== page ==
Parents Allowing Drinking is Associated with Adolescents’ Heavy Alcohol Use. J. Staff, J. Maggs (pages xxx).

ACER-19-4039.R1

A sensor to save children and pets left in vehicles

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Credit: University of Waterloo

Graduate students Mostafa Alizadeh, left, and Hajar Abedi position a doll, modified to simulate breathing, in a minivan during testing of a new sensor.

A small, inexpensive sensor could save lives by triggering an alarm when children or pets are left alone in vehicles.

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The new device, developed by researchers at the University of Waterloo, combines radar technology with artificial intelligence (AI) to detect unattended children or animals with 100-per-cent accuracy.

Small enough to fit in the palm of a hand at just three centimetres in diameter, the device is designed to be attached to a vehicle’s rear-view mirror or mounted on the ceiling.

It sends out radar signals that are reflected back by people, animals and objects in the vehicle. Built-in AI then analyzes the reflected signals.

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“It addresses a serious, world-wide problem,” said George Shaker, an engineering professor at Waterloo. his system is so affordable it could become standard equipment in all vehicles.”

Development of the wireless, disc-shaped sensor was funded in part by a major automotive parts manufacturer that is aiming to bring it to market by the end of 2020.

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Analysis by the device determines the number of occupants and their locations in a vehicle. That information could be used to set rates for ride-sharing services and toll roads, or to qualify vehicles for car-pool lanes.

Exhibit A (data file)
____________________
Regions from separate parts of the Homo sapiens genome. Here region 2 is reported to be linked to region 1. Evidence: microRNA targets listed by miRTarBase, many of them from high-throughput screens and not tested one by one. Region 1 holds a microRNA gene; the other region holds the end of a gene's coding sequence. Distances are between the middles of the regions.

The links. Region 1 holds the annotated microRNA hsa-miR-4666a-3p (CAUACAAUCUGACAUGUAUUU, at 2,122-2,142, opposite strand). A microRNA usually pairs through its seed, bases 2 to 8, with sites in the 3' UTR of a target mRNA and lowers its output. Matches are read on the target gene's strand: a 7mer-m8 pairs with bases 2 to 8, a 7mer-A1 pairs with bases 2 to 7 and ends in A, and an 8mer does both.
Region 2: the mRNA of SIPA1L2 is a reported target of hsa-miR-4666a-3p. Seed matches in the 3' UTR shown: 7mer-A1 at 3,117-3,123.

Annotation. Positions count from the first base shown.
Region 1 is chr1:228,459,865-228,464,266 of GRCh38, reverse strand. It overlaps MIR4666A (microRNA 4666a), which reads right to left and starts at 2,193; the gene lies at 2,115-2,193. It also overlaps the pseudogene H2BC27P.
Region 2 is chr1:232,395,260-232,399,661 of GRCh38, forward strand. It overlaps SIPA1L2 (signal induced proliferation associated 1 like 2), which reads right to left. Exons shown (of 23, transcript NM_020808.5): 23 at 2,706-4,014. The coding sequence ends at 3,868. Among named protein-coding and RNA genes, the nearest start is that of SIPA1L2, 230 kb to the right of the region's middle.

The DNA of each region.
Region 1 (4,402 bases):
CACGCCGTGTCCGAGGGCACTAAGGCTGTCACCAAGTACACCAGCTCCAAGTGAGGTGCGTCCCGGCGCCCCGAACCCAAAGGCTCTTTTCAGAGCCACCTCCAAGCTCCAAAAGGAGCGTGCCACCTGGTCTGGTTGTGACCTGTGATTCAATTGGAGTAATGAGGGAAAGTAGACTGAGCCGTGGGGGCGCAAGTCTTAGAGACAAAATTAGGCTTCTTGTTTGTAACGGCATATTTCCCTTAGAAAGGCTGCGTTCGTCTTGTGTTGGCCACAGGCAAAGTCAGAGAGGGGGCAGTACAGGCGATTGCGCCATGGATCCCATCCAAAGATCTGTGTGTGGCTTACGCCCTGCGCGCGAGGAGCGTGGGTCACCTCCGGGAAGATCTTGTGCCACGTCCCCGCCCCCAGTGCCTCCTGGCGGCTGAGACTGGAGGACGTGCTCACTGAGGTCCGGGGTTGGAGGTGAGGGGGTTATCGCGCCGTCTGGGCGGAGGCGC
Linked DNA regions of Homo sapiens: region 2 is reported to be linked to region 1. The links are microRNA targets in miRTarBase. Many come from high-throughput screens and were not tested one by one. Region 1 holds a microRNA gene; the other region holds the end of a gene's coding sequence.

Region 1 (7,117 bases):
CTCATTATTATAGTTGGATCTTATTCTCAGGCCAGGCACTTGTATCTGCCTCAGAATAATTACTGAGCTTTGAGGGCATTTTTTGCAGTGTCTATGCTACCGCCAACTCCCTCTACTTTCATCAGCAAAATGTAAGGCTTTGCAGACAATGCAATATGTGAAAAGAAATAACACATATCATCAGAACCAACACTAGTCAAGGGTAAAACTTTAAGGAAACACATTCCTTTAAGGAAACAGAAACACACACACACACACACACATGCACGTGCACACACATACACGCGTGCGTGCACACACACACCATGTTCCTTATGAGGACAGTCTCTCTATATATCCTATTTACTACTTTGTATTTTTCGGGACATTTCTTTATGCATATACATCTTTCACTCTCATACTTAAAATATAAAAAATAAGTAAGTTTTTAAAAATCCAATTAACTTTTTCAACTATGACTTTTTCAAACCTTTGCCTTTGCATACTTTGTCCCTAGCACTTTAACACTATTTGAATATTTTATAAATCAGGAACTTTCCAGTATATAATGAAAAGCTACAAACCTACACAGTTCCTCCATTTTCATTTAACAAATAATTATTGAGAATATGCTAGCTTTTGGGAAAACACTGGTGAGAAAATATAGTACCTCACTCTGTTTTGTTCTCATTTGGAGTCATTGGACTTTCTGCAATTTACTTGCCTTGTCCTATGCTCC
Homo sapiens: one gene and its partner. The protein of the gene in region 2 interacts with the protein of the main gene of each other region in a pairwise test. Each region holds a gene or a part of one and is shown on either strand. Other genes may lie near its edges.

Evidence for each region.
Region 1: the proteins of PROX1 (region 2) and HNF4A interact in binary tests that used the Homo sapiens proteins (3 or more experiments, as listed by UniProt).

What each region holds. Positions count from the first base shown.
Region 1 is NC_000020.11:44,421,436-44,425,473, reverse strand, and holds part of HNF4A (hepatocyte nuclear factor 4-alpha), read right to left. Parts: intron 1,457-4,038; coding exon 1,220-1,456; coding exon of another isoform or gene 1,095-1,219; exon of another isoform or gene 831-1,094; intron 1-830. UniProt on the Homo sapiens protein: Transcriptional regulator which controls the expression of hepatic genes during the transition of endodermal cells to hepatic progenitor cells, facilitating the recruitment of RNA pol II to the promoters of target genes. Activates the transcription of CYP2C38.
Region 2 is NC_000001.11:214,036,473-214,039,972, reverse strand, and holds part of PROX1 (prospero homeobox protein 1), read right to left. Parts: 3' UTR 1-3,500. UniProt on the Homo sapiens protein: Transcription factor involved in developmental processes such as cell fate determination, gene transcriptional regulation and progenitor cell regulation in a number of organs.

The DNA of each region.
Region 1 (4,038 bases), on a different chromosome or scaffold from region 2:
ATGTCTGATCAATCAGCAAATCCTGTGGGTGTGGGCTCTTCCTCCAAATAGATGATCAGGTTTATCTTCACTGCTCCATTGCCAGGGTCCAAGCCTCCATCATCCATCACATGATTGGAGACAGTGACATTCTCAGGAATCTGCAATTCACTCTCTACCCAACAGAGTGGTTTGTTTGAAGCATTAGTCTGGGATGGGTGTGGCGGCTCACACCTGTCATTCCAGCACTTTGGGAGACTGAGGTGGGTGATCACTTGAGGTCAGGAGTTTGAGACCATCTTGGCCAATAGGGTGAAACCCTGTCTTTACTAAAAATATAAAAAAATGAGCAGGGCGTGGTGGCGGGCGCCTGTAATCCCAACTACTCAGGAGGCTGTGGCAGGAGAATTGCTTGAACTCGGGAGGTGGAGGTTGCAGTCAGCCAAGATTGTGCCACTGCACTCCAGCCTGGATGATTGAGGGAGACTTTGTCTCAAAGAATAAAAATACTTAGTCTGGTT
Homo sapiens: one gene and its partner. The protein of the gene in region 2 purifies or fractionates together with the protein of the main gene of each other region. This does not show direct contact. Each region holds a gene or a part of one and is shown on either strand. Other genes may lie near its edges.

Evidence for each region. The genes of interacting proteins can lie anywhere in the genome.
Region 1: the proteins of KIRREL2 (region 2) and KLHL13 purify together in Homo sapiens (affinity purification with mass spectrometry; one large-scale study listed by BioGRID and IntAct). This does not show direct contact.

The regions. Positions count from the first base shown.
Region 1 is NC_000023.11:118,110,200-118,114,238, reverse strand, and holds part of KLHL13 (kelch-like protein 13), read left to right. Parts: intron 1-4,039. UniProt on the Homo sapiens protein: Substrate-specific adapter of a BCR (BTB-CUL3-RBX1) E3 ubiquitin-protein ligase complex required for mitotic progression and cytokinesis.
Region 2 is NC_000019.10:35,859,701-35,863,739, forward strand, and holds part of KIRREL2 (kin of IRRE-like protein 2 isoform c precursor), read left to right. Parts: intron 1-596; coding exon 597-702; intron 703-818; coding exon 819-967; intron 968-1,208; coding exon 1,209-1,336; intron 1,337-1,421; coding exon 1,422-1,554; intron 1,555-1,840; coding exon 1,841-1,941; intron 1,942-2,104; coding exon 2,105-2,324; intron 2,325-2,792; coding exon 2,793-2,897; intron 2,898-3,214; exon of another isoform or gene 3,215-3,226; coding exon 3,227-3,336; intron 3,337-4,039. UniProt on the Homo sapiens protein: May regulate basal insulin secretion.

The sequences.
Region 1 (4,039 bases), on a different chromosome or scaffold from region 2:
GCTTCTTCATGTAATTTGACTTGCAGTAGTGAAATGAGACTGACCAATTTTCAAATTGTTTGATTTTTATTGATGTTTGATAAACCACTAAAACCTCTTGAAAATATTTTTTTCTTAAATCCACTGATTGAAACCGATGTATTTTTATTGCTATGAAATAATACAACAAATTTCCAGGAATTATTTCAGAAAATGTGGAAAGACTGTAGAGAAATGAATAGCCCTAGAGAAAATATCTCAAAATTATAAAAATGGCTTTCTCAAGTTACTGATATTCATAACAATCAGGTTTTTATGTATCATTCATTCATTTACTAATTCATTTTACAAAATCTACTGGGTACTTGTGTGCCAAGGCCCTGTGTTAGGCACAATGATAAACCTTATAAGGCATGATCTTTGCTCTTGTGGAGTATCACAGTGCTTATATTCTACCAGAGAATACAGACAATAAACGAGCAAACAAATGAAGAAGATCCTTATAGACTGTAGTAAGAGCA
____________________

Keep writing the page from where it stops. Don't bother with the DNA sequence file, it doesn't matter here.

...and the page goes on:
Its primary purpose, however, is to detect when a child or pet has been accidentally or deliberately left behind, a scenario that can result in serious harm or death in extremely hot or cold weather.

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In such cases, the system would prevent vehicle doors from locking and sound an alarm to alert the driver, passengers and other people in the area that there is a problem.

“Unlike cameras, this device preserves privacy and it doesn’t have any blind spots because radar can penetrate seats, for instance, to determine if there is an infant in a rear-facing car seat,” said Shaker, a cross-appointed professor of electrical and computer engineering, and mechanical and mechatronics engineering.

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The low-power device, which runs on a vehicle’s battery, distinguishes between living beings and inanimate objects by detecting subtle breathing movements.

Researchers are now exploring the use of that capability to monitor the vital signs of drivers for indications of fatigue, distraction, impairment, illness or other issues.

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Shaker supervised graduate students Mostafa Alizadeh and Hajar Abedi on the research.

A paper on their project, Low-cost low-power in-vehicle occupant detection with mm-wave FMCW radar, was recently presented at an international conference in Montreal.